We find the same teaching about the Divinity of Christ--His Divine nature--in Saint Gregory of Nyssa, in Saint Basil the Great, in Saint John Chrysostom, in Saint Cyril of Alexandria, in Saint Athanasius the Great, and in many other holy Fathers of the Church. The Holy Fathers explain that the Son is not the same Person as the Father, and that with His Incarnation, the Son did not suffer "change or alteration." He remains perfect God and perfect man.

Let us now look a bit at the human nature of Christ. We must first emphasize that He is the Son and Logos (Word) of God made man. Saint John clearly tells us, "The Word was made flesh" (John 1:14). Saint Paul tells us, that the Incarnate Word is in all things like us human beings, with a soul, body, rationally uncorrupted passion, hunger, thirst, fatigue, etc., "similar in all things to us" but "without sin" (Hebrews 4:15). Christ Himself calls Himself "the Son of Man," in this way declaring that He is perfect man. He also acknowledges that He is descended from David. In the Epistle to the Hebrews (2:10-15), Saint Paul tells us, among other things, "since therefore the children share in flesh and blood, He Himself likewise partook of the same nature, that through death He might destroy him who had dominion over death, that is the Devil, and deliver all those who through fear of death were subject to lifelong bondage." Since human beings are comprised of flesh and blood, so likewise the Son and Word of God assumed the same elements. Saint Paul tells us further that Christ assumed flesh and blood also that by His death as man, He could defeat the Devil, who has the power of death; so that He could destroy death, "by death trampling down death."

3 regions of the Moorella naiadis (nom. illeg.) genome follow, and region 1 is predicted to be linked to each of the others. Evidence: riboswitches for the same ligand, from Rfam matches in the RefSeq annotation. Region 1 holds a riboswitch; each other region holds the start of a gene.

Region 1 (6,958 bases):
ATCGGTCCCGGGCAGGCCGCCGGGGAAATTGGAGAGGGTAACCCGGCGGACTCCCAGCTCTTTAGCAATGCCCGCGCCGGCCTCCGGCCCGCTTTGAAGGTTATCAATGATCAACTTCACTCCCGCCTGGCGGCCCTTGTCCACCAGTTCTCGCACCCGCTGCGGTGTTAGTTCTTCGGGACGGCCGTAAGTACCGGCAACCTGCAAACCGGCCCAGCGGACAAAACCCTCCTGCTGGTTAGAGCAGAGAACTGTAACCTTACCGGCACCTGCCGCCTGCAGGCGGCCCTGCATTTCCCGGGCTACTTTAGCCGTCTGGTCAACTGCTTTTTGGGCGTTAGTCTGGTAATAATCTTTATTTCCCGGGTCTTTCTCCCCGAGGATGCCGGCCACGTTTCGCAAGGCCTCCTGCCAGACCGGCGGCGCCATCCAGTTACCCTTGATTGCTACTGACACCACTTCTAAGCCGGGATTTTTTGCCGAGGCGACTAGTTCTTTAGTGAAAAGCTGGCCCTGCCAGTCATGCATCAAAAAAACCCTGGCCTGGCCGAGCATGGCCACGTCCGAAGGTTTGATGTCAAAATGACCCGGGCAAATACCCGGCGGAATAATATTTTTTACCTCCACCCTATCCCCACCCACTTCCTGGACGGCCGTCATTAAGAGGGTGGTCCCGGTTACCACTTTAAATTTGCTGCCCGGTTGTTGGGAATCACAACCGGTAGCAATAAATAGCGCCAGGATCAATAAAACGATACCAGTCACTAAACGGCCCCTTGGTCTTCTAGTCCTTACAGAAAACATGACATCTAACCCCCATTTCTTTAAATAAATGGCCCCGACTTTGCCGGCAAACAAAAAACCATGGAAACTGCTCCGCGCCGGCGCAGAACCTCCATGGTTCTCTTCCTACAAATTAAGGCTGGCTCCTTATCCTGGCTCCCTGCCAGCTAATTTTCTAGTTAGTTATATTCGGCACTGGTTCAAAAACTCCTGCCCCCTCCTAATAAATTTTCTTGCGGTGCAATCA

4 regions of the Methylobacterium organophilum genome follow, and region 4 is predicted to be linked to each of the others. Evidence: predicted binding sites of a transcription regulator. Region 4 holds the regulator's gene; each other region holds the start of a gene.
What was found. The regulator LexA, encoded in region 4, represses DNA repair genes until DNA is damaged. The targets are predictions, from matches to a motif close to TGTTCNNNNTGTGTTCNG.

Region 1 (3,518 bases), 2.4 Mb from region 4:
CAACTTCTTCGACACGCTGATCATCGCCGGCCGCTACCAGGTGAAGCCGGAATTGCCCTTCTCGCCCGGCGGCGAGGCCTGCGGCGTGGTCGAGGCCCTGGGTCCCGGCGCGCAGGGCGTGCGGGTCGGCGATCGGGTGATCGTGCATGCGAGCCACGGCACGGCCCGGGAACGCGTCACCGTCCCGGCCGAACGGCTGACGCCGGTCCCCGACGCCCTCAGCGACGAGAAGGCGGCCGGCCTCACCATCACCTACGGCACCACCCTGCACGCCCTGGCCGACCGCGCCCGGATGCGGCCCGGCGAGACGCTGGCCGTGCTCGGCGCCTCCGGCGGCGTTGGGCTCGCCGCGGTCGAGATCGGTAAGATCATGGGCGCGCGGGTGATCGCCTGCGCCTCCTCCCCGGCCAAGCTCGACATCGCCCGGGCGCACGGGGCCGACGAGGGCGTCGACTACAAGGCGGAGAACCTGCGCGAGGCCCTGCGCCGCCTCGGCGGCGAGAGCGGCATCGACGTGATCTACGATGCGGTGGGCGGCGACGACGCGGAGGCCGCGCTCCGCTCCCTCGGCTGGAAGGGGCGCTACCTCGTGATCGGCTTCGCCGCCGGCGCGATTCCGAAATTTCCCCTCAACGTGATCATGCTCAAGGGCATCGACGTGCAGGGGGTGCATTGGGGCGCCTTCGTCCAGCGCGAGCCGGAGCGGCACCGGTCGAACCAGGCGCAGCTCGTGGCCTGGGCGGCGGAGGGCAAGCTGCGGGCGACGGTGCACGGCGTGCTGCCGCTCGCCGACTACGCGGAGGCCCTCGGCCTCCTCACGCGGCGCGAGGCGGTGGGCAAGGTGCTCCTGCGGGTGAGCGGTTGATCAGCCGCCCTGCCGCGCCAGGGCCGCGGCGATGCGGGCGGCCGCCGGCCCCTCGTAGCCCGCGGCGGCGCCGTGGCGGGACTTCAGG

The Church Holy Fathers Saints Gregory Nazianzen, John Chrysostom, John Damascene, and Athanasius the Great in their teaching agree that Christ "became man in nature and in truth and assumed human nature with all of its properties." Not another kind of flesh, but the same with which we are all afflicted."

This scriptural teaching about the human nature of Christ and His condescending to humanity is summarized in the Third Article of the Nicene Creed, which states, "Who for us and our salvation descended from Heaven and became Incarnate by the Holy Spirit and the Virgin Mary and became man."